Custer died for your sins. And so, this book would seem to suggest, did every other native victim of colonialism.

Inducing guilt in non-native readers would seem to be the guiding idea behind Dunbar-Ortiz’s (Emerita, Ethnic Studies/California State Univ., Hayward; Blood on the Border: A Memoir of the Contra War, 2005, etc.) survey, which is hardly a new strategy. Indeed, the author says little that hasn’t been said before, but she packs a trove of ideological assumptions into nearly every page. For one thing, while “Indian” isn’t bad, since “[i]ndigenous individuals and peoples in North America on the whole do not consider ‘Indian’ a slur,” “American” is due to the fact that it’s “blatantly imperialistic.” Just so, indigenous peoples were overwhelmed by a “colonialist settler-state” (the very language broadly applied to Israelis vis-à-vis the Palestinians today) and then “displaced to fragmented reservations and economically decimated”—after, that is, having been forced to live in “concentration camps.” Were he around today, Vine Deloria Jr., the always-indignant champion of bias-puncturing in defense of native history, would disavow such tidily packaged, ready-made, reflexive language. As it is, the readers who are likely to come to this book—undergraduates, mostly, in survey courses—probably won’t question Dunbar-Ortiz’s inaccurate assertion that the military phrase “in country” derives from the military phrase “Indian country” or her insistence that all Spanish people in the New World were “gold-obsessed.” Furthermore, most readers won’t likely know that some Ancestral Pueblo (for whom Dunbar-Ortiz uses the long-abandoned term “Anasazi”) sites show evidence of cannibalism and torture, which in turn points to the inconvenient fact that North America wasn’t entirely an Eden before the arrival of Europe.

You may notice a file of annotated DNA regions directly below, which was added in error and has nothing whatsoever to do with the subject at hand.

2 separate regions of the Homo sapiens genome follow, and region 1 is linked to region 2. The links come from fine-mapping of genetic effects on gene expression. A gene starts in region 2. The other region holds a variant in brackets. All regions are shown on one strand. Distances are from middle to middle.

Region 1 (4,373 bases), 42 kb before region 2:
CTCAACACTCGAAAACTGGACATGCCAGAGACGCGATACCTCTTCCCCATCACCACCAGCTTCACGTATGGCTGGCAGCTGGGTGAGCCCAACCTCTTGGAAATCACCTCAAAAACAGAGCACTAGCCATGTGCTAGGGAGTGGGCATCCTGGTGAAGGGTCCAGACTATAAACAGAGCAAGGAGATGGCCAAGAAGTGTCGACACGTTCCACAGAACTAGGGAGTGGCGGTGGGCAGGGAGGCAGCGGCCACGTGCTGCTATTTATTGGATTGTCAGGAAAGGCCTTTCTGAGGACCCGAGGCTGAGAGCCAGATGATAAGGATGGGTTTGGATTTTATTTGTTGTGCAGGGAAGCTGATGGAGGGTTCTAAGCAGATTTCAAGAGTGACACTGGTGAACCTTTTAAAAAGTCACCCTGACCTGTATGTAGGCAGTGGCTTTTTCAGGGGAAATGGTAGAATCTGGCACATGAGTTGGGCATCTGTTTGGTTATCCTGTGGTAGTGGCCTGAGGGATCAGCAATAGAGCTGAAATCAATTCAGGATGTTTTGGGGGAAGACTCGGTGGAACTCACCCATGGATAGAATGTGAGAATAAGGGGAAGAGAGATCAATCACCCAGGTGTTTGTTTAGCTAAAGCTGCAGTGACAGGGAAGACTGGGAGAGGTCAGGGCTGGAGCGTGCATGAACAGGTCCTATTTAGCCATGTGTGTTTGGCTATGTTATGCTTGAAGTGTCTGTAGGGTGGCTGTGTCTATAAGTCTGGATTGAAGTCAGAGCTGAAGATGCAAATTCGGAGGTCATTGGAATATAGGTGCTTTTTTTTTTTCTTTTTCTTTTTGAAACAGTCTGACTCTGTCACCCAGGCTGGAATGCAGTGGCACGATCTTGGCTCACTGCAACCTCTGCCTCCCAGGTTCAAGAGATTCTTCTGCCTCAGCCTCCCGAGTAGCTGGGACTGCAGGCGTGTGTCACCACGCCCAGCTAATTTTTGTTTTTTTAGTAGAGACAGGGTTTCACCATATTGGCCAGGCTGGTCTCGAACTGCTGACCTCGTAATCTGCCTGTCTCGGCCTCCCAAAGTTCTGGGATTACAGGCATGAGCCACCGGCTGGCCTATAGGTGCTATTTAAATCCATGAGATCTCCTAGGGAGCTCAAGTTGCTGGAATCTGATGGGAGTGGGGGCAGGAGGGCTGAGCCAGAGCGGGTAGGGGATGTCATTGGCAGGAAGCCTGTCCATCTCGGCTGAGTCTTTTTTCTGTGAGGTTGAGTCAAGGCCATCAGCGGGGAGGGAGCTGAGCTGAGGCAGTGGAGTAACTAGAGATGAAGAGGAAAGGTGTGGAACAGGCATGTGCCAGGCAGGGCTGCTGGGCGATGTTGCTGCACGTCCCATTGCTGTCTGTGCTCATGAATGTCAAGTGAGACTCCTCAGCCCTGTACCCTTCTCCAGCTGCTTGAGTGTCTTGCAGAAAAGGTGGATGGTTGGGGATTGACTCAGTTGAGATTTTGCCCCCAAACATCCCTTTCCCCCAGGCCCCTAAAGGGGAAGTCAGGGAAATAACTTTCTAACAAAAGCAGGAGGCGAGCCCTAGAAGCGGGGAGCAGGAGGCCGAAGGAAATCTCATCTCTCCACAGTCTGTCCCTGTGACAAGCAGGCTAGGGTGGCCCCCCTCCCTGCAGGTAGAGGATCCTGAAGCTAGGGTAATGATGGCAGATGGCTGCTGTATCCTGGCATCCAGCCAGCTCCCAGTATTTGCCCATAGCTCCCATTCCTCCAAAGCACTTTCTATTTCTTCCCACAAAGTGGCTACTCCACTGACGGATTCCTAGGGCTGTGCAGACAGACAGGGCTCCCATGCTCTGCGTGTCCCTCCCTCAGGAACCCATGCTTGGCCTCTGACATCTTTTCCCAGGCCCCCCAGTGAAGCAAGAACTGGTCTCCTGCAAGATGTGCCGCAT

A Churchill-ian view of native history—Ward, that is, not Winston—its facts filtered through a dense screen of ideology.

Pub Date: Sept. 16, 2014

ISBN: 978-0-8070-0040-3

Page Count: 296

Publisher: Beacon Press

Review Posted Online: Aug. 18, 2014

Kirkus Reviews Issue: Sept. 15, 2014